Top five 25-year-olds in MLB
January, 16, 2013
By Keith Law | ESPN Insider
Leon Halip/Getty ImagesWhat Buster Posey is most excited about is his place on this list.Last week, I unveiled my top 25 players under the age of 25. Previously, I had ranked the top big leaguers "25 and under," and the change in age cutoff generated a lot of questions from readers about where certain 25-year-old players would rank if I included them on the main list. Here's a quick look at the top big leaguers who are age 25 today, in order, along with where they'd rank if I merged them into the 25-under-25 list.
1. Buster Posey, C, San Francisco Giants
Posey emerged in 2012 not just as one of the best players of his age cohort but one of the best players in baseball, period. He would have ranked third on my "25 under 25" list behind Mike Trout and Bryce Harper, primarily because of the higher injury risk associated with catchers -- a risk with which Posey is, unfortunately, already familiar. (Of course, if you're making me king for a day, enforcing the rules on obstruction and interference at the plate would be high on my list of official edicts.)
Posey came into surprising power this year to go with his ability to hit for average and get on base, and he remains a very good defensive catcher who can limit the running game. (Remember the concern that he couldn't catch good velocity? Me neither.) He also played a remarkable amount for a catcher, and the Giants were wise to sneak him over to first base to get some extra at-bats for their best hitter without overtaxing his rebuilt leg. If he didn't have an injury history at a position that is inherently injury-prone, I'd put him first on the list, but catchers don't have the same shelf lives that elite players at other positions do, and even when healthy, they rarely reach the 600-plate-appearance mark as Posey did last year. So while I'd rather have Posey for 2013 than Bryce Harper, I'd rather have Harper for the long term.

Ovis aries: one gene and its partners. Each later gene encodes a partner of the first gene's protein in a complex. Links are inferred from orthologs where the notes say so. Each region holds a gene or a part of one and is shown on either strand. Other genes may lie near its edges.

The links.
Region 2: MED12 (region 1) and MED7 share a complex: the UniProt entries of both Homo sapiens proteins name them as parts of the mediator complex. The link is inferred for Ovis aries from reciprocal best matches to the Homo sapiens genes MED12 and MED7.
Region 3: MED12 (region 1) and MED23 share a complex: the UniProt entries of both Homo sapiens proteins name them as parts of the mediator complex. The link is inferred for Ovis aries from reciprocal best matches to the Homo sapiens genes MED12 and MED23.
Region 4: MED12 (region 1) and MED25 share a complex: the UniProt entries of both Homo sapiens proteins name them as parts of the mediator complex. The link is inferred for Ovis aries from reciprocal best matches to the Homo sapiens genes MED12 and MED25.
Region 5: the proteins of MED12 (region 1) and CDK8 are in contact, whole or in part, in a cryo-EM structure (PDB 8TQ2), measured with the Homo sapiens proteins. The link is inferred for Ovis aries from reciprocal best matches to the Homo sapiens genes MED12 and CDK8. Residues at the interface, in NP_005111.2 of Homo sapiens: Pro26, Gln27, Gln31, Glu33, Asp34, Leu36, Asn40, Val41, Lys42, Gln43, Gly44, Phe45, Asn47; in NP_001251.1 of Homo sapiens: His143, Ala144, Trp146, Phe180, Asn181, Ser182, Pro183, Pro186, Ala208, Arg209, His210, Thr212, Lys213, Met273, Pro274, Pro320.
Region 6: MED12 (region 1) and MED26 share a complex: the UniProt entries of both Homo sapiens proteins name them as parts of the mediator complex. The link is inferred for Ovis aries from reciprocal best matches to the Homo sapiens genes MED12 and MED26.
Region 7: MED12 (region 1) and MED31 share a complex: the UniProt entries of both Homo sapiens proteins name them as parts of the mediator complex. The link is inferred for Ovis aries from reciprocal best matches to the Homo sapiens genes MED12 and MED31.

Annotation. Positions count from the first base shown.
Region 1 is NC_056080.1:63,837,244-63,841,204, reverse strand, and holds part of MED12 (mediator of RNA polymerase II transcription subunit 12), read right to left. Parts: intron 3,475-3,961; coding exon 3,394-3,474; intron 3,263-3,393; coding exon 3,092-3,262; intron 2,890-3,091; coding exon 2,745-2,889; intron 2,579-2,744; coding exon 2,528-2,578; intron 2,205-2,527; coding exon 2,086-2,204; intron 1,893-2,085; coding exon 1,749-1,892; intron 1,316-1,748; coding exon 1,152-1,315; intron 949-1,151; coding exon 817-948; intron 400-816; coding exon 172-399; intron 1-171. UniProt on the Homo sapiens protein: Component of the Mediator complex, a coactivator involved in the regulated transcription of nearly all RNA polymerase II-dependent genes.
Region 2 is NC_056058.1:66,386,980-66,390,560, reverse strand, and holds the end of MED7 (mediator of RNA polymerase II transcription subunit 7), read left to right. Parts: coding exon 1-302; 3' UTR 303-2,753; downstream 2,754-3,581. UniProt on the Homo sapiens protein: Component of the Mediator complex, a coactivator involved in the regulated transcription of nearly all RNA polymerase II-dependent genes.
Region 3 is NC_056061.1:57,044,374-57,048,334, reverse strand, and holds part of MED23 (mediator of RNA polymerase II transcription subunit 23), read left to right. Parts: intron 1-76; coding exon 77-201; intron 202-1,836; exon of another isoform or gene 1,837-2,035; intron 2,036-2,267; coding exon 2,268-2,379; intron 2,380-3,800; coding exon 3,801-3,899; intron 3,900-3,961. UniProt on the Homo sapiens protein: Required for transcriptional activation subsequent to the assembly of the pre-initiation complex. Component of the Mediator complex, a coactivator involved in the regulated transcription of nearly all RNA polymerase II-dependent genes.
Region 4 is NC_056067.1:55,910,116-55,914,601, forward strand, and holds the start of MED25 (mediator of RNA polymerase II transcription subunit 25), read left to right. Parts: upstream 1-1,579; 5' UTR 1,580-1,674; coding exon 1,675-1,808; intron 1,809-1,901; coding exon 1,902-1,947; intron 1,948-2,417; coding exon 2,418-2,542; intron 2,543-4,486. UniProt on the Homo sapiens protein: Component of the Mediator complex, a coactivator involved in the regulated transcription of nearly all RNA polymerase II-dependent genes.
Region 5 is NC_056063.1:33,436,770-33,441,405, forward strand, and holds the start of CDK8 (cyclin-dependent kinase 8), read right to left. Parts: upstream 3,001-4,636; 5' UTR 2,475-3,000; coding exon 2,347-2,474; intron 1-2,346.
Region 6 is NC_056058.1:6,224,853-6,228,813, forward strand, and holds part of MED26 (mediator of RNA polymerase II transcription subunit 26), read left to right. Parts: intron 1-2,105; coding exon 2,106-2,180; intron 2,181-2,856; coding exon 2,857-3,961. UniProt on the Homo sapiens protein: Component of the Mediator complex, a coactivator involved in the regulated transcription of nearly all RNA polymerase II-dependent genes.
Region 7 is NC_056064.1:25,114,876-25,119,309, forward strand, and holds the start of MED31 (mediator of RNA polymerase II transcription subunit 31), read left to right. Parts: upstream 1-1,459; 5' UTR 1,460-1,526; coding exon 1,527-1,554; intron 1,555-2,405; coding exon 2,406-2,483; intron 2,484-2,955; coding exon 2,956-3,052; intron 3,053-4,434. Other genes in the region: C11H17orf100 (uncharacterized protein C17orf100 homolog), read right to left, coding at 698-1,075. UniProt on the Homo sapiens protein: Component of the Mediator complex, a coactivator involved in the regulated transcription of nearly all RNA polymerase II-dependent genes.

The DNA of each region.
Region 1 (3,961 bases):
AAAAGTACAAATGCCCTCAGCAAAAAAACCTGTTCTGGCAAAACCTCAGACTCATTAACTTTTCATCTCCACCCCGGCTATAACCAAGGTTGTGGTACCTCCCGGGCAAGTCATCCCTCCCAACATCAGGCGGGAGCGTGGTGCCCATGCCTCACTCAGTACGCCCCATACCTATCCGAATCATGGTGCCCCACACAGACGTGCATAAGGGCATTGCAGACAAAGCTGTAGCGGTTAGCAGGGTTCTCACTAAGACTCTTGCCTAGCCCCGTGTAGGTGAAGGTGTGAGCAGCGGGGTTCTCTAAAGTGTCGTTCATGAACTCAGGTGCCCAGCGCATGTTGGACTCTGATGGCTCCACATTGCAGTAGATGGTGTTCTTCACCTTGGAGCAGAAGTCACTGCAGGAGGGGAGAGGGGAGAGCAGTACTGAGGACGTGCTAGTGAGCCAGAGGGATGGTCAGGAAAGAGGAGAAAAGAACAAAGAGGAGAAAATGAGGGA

2. Justin Upton, RF, Arizona Diamondbacks
It's kind of funny to think that Justin Upton's primary job is playing baseball, not fueling trade rumors, although you might argue that in 2012 he was better at the latter than the former when he turned into Justin Pop-Upton for most of the season.
Upton's skill set hasn't changed -- he still has outstanding bat speed with very quick wrists and strong forearms to allow him to drive the ball, and he worked the count as well in 2012 as he did the year before. He's got a high-maintenance swing that's probably going to always require work to keep it consistent, but the potential for seasons like 2011 or better -- featuring power, OBP and good right-field defense -- remains. Because of the variability of his performance, however, I'd drop him on the list to a spot right after Clayton Kershaw (who was sixth), even though I'd still give up a strong package of talent to acquire him if I were in a rival front office.